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Assessment of hospital surge capacity using the MACSIM simulation system: a pilot study

Artikel i vetenskaplig tidskrift
Författare Kristina Lennquist Montán
L. Riddez
S. Lennquist
A. C. Olsberg
H. Lindberg
D. Gryth
Per Örtenwall
Publicerad i European Journal of Trauma and Emergency Surgery
Volym 43
Nummer/häfte 4
Sidor 525-539
ISSN 1863-9933
Publiceringsår 2017
Publicerad vid Institutionen för kliniska vetenskaper, Avdelningen för kirurgi
Sidor 525-539
Språk en
Länkar dx.doi.org/10.1007/s00068-016-0686-...
Ämnesord Surge capacity, Major incident, Simulation system, Hospital preparedness, MACSIM system, mass-casualty incidents, nonoperative management, computer-simulation, disaster, bombings, Emergency Medicine
Ämneskategorier Klinisk medicin

Sammanfattning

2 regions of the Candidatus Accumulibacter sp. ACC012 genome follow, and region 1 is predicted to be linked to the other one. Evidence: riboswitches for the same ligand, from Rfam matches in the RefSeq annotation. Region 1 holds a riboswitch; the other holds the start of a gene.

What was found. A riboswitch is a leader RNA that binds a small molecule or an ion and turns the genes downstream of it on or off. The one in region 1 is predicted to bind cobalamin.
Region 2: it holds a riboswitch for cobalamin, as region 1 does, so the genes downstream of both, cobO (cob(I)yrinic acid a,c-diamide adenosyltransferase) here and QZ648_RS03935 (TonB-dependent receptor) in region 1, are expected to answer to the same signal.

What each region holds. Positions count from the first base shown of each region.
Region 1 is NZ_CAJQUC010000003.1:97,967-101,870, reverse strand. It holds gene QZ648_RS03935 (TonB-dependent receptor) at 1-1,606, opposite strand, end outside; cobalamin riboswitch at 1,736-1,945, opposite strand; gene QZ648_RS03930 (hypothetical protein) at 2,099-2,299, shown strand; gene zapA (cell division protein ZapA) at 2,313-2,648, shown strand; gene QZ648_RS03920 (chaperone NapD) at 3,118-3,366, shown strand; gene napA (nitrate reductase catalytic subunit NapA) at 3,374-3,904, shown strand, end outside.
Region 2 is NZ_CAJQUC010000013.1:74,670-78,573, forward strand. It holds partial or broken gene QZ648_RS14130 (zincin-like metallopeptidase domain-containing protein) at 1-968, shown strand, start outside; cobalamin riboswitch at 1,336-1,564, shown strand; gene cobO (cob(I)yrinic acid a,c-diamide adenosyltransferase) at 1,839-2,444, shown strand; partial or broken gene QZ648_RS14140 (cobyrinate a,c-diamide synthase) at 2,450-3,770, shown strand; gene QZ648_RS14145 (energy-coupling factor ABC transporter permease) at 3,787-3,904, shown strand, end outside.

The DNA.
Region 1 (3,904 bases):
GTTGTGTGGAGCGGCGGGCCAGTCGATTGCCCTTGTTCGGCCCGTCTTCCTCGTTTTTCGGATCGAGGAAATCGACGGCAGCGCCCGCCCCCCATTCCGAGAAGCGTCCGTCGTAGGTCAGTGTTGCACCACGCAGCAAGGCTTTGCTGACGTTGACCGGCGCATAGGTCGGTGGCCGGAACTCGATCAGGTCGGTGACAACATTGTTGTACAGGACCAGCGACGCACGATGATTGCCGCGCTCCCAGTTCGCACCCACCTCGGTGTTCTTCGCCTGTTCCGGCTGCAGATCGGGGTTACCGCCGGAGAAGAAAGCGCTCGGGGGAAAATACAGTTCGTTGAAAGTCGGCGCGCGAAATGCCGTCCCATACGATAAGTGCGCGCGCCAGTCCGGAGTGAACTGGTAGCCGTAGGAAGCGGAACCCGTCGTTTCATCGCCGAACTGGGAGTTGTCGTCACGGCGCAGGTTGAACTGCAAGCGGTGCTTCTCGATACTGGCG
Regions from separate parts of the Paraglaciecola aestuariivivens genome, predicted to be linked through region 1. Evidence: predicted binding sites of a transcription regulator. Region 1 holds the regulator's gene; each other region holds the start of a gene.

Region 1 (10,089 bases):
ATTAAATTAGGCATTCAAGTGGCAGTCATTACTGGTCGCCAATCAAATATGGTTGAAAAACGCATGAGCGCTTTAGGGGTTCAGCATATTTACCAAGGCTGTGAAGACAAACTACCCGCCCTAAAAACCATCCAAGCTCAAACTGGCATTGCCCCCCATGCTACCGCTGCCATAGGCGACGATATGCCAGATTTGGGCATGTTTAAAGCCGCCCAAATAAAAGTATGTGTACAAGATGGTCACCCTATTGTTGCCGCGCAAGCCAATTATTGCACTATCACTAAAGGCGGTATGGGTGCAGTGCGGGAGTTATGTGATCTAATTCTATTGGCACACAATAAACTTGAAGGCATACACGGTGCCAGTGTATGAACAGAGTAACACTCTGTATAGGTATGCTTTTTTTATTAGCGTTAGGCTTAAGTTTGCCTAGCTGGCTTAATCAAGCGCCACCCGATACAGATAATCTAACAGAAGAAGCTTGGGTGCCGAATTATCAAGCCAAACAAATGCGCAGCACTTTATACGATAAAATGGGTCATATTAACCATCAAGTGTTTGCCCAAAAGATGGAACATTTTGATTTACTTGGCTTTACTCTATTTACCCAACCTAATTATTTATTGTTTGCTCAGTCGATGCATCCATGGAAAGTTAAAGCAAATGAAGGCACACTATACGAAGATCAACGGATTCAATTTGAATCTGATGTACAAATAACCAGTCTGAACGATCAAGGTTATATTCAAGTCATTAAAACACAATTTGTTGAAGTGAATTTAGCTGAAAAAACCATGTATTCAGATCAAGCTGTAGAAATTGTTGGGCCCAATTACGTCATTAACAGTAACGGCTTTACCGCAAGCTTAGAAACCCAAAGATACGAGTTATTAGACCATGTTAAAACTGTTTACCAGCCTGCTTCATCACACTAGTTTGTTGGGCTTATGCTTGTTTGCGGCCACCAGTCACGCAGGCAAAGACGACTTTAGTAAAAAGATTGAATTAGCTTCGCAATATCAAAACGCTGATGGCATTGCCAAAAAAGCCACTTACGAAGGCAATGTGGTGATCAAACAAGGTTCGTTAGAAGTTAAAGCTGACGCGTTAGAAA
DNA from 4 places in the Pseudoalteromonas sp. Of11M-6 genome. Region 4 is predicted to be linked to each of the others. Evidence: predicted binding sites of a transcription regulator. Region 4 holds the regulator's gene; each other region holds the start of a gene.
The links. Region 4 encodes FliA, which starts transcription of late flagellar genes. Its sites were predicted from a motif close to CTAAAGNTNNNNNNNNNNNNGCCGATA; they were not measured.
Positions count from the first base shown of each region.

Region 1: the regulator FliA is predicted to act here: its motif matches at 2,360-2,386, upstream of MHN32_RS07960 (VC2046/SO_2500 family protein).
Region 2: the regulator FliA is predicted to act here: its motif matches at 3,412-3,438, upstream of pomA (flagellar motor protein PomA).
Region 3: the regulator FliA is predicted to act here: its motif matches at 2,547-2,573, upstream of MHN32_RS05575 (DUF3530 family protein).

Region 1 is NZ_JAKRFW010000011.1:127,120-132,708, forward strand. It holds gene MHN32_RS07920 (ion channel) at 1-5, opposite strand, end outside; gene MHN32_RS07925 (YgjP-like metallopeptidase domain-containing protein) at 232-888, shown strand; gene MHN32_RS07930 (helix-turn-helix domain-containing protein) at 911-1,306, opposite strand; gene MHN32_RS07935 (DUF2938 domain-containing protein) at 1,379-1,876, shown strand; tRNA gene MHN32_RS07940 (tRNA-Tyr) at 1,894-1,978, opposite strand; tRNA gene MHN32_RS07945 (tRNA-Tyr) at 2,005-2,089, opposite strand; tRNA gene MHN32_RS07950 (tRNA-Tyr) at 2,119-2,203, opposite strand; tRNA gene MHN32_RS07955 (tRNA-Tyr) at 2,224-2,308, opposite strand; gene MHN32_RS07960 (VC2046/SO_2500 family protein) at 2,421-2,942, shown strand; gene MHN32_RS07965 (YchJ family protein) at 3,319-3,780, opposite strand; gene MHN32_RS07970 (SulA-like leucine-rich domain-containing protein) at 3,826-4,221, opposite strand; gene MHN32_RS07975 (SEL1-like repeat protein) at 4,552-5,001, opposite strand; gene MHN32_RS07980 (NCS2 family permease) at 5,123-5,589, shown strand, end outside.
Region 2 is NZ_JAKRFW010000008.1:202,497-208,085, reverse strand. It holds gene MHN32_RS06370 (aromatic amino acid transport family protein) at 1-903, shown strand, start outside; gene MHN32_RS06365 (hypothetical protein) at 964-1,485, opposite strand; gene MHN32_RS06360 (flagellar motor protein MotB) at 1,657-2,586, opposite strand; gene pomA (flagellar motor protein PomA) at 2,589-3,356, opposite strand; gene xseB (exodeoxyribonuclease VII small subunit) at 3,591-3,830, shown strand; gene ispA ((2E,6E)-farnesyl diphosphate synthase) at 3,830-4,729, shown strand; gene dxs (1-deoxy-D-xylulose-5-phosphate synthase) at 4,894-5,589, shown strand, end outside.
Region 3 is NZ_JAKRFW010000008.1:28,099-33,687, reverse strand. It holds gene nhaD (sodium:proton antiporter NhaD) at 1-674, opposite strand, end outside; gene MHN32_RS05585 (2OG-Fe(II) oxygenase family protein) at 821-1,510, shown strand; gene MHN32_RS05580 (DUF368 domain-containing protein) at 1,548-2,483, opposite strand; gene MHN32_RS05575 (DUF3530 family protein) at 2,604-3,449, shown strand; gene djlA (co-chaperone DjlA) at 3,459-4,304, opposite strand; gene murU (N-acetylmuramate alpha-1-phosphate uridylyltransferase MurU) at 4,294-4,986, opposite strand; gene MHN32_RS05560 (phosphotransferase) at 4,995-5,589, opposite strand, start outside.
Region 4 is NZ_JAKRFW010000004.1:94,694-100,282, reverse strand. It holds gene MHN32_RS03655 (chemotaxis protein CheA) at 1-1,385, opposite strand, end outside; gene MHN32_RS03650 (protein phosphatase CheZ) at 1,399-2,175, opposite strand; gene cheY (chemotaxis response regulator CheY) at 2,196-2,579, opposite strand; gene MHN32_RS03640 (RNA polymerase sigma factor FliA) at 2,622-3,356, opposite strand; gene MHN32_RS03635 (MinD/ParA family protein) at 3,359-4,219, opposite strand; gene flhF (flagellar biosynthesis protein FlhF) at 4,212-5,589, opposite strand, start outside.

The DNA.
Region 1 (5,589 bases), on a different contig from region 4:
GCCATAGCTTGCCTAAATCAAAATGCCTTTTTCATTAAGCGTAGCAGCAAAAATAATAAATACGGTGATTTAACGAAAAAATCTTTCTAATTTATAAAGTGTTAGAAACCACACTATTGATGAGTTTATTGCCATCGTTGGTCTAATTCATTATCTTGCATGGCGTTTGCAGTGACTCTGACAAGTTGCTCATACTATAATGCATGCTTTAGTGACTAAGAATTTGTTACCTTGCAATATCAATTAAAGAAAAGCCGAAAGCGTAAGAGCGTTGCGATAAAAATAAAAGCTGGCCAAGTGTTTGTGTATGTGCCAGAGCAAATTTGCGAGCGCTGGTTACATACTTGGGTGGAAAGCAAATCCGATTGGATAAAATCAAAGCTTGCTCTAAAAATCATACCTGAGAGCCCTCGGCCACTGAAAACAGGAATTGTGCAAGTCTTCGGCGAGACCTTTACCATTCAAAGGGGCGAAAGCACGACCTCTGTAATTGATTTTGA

Aim The aim of this study was to use a simulation model developed for the scientific evaluation of methodology in disaster medicine to test surge capacity (SC) in a major hospital responding to a simulated major incident with a scenario copied from a real incident. Methods The tested hospital was illustrated on a system of magnetic boards, where available resources, staff, and patients treated in the hospital at the time of the test were illustrated. Casualties were illustrated with simulation cards supplying all data required to determine procedures for diagnosis and treatment, which all were connected to real consumption of time and resources. Results The first capacity-limiting factor was the number of resuscitation teams that could work parallel in the emergency department (ED). This made it necessary to refer severely injured to other hospitals. At this time, surgery (OR) and intensive care (ICU) had considerable remaining capacity. Thus, the reception of casualties could be restarted when the ED had been cleared. The next limiting factor was lack of ventilators in the ICU, which permanently set the limit for SC. At this time, there was still residual OR capacity. With access to more ventilators, the full surgical capacity of the hospital could have been utilized. Conclusions The tested model was evaluated as an accurate tool to determine SC. The results illustrate that SC cannot be determined by testing one single function in the hospital, since all functions interact with each other and different functions can be identified as limiting factors at different times during the response.

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